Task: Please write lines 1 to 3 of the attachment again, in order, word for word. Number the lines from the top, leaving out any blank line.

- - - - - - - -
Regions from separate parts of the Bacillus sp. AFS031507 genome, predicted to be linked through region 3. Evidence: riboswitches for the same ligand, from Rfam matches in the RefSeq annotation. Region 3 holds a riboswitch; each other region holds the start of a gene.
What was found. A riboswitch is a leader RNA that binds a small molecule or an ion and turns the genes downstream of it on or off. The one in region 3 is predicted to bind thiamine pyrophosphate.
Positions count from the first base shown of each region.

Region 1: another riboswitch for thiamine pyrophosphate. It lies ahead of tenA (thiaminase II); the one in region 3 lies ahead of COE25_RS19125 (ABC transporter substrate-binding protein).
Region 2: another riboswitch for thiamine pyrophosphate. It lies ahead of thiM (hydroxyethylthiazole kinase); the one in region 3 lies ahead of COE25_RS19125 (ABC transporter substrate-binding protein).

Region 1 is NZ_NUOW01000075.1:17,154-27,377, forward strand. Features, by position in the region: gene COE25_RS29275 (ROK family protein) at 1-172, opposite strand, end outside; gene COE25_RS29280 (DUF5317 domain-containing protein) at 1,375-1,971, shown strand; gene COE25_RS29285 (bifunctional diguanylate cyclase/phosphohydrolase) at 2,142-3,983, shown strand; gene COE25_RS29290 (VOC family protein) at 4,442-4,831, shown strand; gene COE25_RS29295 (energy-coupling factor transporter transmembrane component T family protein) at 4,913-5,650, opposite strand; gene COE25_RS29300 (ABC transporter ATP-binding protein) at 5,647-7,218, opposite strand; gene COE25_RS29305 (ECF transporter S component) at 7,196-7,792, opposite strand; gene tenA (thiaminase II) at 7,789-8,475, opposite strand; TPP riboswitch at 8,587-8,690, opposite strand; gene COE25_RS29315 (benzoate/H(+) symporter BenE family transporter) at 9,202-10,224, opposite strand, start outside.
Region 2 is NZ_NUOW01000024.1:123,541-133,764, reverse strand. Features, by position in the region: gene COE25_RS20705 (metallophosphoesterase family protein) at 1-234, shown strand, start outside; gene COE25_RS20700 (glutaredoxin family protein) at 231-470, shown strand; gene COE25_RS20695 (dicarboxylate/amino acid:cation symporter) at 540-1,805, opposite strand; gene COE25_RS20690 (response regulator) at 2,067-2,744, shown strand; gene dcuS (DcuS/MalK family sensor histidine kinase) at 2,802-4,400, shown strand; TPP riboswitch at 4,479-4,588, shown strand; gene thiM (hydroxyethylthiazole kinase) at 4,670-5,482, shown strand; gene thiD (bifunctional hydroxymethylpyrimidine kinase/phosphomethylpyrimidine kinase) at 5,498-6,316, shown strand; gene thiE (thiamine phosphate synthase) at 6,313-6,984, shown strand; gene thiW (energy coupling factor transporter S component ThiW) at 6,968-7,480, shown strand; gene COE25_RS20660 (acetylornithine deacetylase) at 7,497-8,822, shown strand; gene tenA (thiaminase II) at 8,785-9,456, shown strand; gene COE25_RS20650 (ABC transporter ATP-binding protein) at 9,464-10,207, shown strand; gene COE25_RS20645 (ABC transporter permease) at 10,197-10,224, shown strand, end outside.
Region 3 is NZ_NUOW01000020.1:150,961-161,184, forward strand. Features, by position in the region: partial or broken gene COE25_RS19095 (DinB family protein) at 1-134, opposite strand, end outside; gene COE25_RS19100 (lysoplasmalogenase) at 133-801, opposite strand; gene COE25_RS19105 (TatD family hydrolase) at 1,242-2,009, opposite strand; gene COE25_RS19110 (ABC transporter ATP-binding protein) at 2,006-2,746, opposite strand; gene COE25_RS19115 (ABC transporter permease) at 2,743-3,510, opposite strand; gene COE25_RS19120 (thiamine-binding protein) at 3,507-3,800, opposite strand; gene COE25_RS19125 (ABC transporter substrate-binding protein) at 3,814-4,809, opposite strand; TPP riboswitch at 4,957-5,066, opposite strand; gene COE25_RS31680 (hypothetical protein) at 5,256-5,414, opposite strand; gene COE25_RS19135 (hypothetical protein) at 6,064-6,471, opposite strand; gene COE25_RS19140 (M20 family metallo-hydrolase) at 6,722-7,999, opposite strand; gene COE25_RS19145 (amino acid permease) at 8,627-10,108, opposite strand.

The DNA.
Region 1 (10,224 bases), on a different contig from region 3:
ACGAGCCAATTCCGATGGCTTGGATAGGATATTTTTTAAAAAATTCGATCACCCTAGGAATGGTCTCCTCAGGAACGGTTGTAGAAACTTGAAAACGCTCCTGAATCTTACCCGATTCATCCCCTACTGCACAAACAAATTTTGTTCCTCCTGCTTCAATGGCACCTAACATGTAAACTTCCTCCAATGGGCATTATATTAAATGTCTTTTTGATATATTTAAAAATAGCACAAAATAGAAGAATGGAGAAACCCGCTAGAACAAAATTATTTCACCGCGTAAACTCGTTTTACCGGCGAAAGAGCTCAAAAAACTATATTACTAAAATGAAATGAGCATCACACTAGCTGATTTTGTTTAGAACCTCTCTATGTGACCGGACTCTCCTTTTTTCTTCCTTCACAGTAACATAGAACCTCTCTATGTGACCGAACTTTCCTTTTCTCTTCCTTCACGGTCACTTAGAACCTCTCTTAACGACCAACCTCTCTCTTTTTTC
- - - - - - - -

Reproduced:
Regions from separate parts of the Bacillus sp. AFS031507 genome, predicted to be linked through region 3. Evidence: riboswitches for the same ligand, from Rfam matches in the RefSeq annotation. Region 3 holds a riboswitch; each other region holds the start of a gene.
What was found. A riboswitch is a leader RNA that binds a small molecule or an ion and turns the genes downstream of it on or off. The one in region 3 is predicted to bind thiamine pyrophosphate.
Positions count from the first base shown of each region.